The MA in Ancient Civilisations is a unique programme, which is available both on campus and as a distance learning degree.
This offers students interested the ancient world the opportunity to study various aspects of the history, archaeology, and culture of diverse ancient civilisations from ancient Egypt to Mesopotamia, from Classical Greece and Rome to ancient China, from the Bronze Age Aegean to the Celts of western Europe.
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University of Wales Trinity Saint David
Why choose this course?
- If you would like to learn more about the archaeology, history and religion of diverse cultures of the ancient world beyond Greece and Rome, this programme is ideal for you.
- You’ll be able to choose from a wide range of topics taught by experienced university lecturers who are specialists in their fields.
- Flexibility in learning: the MA is available both on campus and as a distance learning course. You can choose to study from the comfort of your own home using our VLE (virtual learning environment) and the course content and reading material we provide or in a more traditional classroom environment (also supported by VLE).
- You’ll have the opportunity to explore ancient Egyptian religion, the Neolithic and Bronze Age of the Near East, Chinese religion, the Celts, the art of Mesopotamia and the Near East, as well as the important civilisations of Greece and Rome, and will learn how to debate various interpretations of the past that have been put forward by archaeologists, ancient historians, and other scholars.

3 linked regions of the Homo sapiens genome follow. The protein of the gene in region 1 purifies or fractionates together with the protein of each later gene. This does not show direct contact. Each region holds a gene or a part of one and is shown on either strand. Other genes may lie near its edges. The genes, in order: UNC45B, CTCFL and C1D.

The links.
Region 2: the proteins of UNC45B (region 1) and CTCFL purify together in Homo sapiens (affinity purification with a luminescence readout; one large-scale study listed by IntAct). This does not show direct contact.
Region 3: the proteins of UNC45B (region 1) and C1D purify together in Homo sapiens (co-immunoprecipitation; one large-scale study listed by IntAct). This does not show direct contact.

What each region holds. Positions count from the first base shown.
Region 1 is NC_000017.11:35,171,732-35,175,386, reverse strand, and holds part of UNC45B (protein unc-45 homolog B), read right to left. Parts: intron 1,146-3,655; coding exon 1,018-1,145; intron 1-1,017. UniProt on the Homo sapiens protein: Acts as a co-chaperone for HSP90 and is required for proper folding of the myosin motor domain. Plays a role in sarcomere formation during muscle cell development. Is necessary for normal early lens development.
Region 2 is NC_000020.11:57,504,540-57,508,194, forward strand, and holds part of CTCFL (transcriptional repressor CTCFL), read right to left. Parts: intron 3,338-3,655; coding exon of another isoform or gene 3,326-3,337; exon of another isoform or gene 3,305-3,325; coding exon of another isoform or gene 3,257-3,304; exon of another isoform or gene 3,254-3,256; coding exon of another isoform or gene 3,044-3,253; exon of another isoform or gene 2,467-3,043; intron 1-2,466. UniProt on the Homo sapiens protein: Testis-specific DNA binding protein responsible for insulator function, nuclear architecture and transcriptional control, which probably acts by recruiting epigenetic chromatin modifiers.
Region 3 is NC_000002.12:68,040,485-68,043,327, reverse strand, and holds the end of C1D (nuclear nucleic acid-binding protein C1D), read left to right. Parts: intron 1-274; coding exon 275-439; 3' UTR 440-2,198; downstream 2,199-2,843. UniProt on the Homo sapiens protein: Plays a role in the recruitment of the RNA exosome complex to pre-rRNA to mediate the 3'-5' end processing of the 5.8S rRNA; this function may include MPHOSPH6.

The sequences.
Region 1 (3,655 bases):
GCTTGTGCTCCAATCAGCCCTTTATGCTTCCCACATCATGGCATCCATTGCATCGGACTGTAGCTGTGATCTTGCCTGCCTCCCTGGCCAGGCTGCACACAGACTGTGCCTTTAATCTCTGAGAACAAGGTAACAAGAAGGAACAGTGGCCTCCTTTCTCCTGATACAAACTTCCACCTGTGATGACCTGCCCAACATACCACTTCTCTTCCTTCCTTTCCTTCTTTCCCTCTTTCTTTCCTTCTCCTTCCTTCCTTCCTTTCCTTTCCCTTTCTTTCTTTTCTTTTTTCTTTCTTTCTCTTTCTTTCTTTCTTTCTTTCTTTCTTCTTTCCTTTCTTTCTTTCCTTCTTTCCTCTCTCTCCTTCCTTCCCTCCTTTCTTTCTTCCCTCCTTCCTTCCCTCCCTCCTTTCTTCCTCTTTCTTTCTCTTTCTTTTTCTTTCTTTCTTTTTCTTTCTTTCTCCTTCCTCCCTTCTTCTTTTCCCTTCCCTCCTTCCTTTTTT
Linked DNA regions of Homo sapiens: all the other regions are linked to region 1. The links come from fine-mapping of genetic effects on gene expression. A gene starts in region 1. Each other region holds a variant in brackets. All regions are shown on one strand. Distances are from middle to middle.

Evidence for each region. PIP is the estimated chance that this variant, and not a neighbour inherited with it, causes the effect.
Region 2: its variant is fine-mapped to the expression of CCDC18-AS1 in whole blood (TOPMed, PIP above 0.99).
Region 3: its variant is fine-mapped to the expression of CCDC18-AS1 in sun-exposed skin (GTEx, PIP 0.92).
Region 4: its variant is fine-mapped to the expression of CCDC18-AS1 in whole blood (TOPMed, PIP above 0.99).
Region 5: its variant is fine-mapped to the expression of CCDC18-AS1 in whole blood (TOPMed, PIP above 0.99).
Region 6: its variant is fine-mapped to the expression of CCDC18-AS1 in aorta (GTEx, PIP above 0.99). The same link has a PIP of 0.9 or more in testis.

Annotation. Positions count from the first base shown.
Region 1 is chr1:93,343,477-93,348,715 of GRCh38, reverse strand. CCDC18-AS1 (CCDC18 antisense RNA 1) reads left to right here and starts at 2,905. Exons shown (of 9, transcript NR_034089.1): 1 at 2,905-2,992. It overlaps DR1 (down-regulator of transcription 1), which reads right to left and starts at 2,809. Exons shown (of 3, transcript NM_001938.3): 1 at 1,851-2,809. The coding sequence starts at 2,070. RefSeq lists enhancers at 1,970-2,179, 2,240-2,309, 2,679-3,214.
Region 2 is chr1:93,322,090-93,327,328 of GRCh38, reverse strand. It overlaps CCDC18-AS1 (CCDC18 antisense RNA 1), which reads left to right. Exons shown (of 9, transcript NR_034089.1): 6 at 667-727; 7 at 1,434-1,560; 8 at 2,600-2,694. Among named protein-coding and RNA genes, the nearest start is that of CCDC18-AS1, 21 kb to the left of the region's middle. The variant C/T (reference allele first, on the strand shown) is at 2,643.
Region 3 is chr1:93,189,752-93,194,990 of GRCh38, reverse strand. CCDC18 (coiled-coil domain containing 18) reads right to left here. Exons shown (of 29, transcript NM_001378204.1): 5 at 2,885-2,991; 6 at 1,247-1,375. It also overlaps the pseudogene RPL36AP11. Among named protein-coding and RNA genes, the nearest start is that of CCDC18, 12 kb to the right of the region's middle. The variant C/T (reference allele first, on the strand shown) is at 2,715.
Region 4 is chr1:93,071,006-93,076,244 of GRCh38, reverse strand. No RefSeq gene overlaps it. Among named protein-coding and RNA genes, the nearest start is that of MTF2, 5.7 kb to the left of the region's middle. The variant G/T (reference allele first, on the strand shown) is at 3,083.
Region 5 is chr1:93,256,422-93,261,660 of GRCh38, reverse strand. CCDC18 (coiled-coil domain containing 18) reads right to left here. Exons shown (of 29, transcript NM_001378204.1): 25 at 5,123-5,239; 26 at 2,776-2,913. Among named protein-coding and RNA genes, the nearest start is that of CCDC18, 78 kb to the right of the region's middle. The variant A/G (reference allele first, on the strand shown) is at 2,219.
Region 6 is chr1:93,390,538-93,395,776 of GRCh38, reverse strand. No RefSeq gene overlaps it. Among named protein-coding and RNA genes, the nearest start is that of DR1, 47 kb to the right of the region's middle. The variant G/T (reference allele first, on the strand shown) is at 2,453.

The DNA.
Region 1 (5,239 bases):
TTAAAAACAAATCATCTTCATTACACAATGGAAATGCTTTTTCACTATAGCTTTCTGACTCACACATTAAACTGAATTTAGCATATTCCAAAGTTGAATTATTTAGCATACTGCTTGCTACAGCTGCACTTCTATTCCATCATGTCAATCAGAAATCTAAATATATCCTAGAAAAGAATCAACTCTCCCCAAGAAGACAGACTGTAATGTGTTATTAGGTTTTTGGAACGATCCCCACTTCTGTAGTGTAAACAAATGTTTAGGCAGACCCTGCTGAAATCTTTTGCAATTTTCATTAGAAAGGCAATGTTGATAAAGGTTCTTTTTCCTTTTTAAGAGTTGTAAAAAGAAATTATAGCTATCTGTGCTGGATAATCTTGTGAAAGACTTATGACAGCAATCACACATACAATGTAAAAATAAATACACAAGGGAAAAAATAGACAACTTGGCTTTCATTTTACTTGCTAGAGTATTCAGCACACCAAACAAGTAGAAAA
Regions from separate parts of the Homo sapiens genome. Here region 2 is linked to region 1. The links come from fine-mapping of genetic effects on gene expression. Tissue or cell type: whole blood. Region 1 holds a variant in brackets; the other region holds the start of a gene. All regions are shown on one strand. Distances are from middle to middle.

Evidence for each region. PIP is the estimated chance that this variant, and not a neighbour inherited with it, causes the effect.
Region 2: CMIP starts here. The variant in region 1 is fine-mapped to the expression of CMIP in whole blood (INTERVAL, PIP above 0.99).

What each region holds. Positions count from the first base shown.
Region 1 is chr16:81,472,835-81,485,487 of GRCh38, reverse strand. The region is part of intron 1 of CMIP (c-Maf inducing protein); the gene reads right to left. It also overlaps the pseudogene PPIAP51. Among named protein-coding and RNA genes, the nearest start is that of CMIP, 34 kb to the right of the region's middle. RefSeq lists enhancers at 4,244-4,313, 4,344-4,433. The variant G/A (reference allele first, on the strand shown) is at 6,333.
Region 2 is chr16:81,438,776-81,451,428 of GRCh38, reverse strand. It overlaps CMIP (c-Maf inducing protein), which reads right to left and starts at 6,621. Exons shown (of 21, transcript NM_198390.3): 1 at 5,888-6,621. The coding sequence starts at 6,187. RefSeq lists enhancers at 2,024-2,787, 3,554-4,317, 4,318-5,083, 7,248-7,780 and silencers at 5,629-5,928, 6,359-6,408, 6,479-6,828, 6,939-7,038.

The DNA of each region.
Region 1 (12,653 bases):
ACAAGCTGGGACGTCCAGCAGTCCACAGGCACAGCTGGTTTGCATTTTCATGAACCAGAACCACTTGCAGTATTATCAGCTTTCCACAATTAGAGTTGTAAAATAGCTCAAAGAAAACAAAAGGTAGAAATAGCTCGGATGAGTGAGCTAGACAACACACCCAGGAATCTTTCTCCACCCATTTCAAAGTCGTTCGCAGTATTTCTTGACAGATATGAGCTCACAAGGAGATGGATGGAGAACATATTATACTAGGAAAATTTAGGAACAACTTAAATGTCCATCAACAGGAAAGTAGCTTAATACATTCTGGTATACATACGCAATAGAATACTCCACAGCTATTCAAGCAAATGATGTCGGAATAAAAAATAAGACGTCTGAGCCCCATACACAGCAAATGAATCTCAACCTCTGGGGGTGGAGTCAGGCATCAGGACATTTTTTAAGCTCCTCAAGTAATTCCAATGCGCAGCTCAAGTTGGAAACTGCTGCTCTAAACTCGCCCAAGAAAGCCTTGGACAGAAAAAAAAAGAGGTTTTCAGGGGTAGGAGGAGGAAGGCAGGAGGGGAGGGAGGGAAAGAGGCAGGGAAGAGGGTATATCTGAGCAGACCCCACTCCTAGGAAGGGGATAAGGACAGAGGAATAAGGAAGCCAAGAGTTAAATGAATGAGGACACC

- You’ll gain research skills which will be a sound basis for further study, as well as a range of important skills which can be easily transferred to the workplace.
What you will learn
This unique multidisciplinary masters degree allows students to study a wide variety of subjects drawing from the following fields: Near Eastern and Aegean Archaeology, Ancient History, Egyptology, Celtic Studies, Chinese Studies, the Old Testament, gender studies, religion, and iconography.
No previous knowledge of the ancient world is required for this programme, drawing as it does from a variety of different disciplines and intellectual approaches.
In Part One each module is worth 30 credits and in addition to the compulsory module HPAH7011 Theory and Methodology students have a choice from the list of optional modules noted below (one of which has to be drawn from the first three modules).
In Part Two students are given the opportunity to research in detail a topic which has particularly appealed to them and write an extended dissertation (for 60 credits). They will be allocated a supervisor to help guide them through their dissertations.
HPAH7011: Theory and Methodology for the Study of the Ancient World provides students with a critical understanding of the context of the ancient world from historical and archaeological perspectives and enables students to critically assess and evaluate differing theoretical and methodological approaches to interpreting the ancient world. (compulsory)
HPAH7014 Spaces, Places and Objects in Ancient Mediterranean Religions examines archaeological evidence for cult practices and religious activity in the ancient Mediterranean, drawing upon case studies from the Neolithic in the Near East through to Bronze Age Aegean, Cyprus and the Levant. Students interrogate the materiality of cult spaces and objects to interpret how an integrated approach to space and object can lead to a reconstruction of ceremonial cult practices. (optional)